Stimulus is a JavaScript framework that enhances static or server-rendered HTML by connecting JavaScript objects to elements on the page using annotations with standard HTML data attributes. These JavaScript objects are called controllers, and Stimulus continuously monitors the page, looking for data-controller attributes to appear. When it finds one, it creates a new instance of the corresponding controller class and connects it to the element.

I suggested incorporating the Imgix image proxy service to deliver optimized images for varying screen resolutions, serving S3-hosted images in the most optimal format and size. By extending the HTML markup with lazyload, sizes and srcset HTML attributes - now widely supported by modern browsers - the images will be loaded in the most efficient way, only when they become visible within the viewport.

To prevent CSS specificity problems, we adopted the BEM methodology and opted not to use SASS nesting for better searchability and maintenance of the CSS source code. We use PostCSS as a SASS compiler and optimize the compiled SCSS for production with the help of autoprefixer and a tiny minification tool.

For code hygiene, we used tools like eslint, prettier, and stylelint to identify and eliminate potential errors and poor patterns. Additionally, we have implemented GitHub actions and Semonto to detect 404 errors before final deployment to the main branch, and other E2E testing tools such as Cypress, Percy, and Sentry to quickly capture JS and UI errors.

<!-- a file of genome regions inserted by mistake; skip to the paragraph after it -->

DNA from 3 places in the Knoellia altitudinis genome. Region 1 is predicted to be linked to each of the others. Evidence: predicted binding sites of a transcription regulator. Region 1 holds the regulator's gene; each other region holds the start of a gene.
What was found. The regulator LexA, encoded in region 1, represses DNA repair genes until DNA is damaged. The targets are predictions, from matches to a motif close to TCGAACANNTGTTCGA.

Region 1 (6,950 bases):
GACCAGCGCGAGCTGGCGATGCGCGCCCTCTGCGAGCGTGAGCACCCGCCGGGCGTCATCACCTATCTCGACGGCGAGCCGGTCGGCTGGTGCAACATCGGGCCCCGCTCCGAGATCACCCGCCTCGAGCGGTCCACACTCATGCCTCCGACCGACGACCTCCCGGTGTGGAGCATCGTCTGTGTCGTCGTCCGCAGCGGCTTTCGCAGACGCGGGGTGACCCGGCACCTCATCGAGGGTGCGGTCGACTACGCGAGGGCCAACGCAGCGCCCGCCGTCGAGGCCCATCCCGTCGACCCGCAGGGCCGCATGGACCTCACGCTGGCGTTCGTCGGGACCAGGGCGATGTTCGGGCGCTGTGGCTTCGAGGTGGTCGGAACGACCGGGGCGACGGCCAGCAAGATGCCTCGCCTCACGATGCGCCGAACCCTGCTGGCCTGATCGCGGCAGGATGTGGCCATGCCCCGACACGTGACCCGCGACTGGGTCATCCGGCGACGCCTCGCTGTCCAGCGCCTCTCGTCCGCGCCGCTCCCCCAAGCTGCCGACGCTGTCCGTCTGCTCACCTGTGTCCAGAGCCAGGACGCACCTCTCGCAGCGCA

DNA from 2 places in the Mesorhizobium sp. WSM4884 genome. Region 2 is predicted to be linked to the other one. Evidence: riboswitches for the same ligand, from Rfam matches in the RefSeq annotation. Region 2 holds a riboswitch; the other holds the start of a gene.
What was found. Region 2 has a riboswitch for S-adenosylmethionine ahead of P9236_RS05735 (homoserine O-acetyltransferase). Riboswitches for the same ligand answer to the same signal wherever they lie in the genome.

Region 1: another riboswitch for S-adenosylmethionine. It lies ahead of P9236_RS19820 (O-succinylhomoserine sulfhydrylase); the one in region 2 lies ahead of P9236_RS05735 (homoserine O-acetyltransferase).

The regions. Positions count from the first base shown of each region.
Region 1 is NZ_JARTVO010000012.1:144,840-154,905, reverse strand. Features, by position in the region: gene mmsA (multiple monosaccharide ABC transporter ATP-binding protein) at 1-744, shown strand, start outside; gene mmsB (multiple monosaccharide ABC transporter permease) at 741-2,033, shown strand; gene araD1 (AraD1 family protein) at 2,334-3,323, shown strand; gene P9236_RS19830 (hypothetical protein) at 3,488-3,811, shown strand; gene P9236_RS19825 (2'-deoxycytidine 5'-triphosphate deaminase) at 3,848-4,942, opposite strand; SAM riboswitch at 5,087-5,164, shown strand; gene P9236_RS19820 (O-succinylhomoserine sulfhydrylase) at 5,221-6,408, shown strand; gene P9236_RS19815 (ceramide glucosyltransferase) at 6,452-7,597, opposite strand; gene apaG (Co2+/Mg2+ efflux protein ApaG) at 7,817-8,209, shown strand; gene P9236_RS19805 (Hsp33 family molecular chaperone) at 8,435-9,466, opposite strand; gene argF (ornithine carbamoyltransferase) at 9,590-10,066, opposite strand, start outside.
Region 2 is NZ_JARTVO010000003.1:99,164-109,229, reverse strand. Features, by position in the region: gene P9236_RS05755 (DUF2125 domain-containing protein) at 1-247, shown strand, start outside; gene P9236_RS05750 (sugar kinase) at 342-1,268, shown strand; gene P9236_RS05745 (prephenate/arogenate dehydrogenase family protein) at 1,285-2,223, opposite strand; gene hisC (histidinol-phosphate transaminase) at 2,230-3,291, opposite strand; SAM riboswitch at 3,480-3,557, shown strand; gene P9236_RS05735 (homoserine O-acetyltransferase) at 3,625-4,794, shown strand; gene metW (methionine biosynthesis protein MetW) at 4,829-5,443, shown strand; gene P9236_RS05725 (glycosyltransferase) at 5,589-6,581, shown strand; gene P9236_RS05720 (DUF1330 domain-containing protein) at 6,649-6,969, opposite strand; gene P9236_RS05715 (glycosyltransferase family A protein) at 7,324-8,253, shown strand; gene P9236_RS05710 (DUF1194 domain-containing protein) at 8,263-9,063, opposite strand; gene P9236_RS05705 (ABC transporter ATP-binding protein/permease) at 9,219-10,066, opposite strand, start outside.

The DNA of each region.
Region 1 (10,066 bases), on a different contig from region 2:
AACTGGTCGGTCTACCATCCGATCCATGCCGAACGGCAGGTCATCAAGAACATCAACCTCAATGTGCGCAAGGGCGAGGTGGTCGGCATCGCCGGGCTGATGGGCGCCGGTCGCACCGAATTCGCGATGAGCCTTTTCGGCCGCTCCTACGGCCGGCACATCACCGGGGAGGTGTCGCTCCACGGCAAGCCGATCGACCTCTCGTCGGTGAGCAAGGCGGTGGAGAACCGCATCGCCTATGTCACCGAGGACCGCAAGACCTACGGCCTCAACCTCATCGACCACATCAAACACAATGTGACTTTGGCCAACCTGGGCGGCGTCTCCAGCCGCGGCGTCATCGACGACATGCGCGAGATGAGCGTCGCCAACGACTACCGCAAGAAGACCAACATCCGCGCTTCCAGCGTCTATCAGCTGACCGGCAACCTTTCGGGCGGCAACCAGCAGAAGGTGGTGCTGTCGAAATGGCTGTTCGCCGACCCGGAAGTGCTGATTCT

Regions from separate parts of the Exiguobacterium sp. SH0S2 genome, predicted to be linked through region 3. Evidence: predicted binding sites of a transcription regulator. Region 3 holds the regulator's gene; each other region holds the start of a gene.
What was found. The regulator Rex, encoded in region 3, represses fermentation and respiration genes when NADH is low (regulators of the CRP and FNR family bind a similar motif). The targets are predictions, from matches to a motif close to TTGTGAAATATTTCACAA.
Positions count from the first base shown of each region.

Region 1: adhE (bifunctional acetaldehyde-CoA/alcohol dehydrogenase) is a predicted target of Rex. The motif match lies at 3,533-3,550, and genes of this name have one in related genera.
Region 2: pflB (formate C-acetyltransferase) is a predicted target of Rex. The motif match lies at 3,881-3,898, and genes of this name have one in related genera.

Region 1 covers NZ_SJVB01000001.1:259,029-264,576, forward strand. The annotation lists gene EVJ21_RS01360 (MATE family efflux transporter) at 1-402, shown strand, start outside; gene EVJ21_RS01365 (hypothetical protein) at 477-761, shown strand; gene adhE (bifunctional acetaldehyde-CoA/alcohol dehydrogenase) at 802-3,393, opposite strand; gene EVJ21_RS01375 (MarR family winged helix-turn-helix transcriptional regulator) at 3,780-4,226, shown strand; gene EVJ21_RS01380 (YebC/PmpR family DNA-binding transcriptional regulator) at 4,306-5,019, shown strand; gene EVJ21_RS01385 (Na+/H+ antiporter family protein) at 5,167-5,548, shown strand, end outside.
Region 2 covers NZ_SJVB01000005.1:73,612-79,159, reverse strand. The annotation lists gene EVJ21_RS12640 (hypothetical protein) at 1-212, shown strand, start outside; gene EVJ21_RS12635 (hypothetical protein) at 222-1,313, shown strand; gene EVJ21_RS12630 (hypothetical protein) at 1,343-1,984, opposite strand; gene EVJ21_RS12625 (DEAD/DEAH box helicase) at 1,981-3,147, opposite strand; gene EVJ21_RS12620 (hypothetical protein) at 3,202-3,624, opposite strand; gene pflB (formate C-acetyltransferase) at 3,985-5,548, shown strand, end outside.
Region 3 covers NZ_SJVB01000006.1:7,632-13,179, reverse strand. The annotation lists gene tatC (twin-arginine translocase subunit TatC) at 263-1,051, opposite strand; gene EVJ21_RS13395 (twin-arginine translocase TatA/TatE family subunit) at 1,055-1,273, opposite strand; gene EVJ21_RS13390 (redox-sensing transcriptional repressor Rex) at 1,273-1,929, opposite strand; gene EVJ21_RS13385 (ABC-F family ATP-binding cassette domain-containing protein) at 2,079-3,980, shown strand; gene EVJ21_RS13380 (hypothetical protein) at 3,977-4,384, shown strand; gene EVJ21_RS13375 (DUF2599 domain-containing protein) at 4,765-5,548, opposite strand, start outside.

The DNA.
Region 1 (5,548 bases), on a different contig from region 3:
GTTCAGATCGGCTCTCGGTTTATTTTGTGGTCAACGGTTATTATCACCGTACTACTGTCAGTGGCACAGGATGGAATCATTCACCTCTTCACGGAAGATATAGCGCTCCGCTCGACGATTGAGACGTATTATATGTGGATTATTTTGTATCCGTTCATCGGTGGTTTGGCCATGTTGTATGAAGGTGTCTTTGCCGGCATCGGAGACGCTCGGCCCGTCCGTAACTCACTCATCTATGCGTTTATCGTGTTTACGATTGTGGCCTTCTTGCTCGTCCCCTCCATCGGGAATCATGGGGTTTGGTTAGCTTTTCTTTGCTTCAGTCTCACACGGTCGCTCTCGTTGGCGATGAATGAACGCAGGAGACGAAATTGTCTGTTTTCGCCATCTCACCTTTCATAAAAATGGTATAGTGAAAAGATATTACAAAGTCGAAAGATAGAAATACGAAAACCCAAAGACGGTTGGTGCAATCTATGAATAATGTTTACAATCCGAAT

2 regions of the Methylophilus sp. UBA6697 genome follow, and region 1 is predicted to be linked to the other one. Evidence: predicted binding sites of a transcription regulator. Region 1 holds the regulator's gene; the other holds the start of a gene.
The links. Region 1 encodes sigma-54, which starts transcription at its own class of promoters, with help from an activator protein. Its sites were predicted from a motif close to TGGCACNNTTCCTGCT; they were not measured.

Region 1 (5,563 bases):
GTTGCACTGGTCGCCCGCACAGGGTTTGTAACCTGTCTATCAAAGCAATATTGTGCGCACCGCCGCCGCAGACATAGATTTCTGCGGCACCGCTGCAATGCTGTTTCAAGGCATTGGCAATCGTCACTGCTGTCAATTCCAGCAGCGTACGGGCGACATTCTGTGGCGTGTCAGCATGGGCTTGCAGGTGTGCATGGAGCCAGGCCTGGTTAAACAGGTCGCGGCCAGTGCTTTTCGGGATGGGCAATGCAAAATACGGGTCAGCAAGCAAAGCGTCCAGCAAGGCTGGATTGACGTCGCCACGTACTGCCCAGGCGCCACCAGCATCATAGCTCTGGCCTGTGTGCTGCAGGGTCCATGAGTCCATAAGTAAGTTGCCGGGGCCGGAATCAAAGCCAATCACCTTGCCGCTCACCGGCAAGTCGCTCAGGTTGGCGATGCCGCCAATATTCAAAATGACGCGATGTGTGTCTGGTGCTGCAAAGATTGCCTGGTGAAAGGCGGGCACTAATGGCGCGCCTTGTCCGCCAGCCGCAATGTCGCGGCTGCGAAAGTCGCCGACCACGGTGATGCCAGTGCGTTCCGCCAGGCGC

Final words

I spent nearly five years at Sketch in an ever-evolving environment and team structure. The team grew in size over time, starting small but expanding as we progressed. I was fortunate to work on a product that I admire and use on a daily basis. I greatly appreciated the remote environment, the company's flat organizational structure, transparency, and unique company culture. It was a difficult experience to be laid off along with 80+ colleagues, and I am seeking a similar work culture and environment in my future opportunities.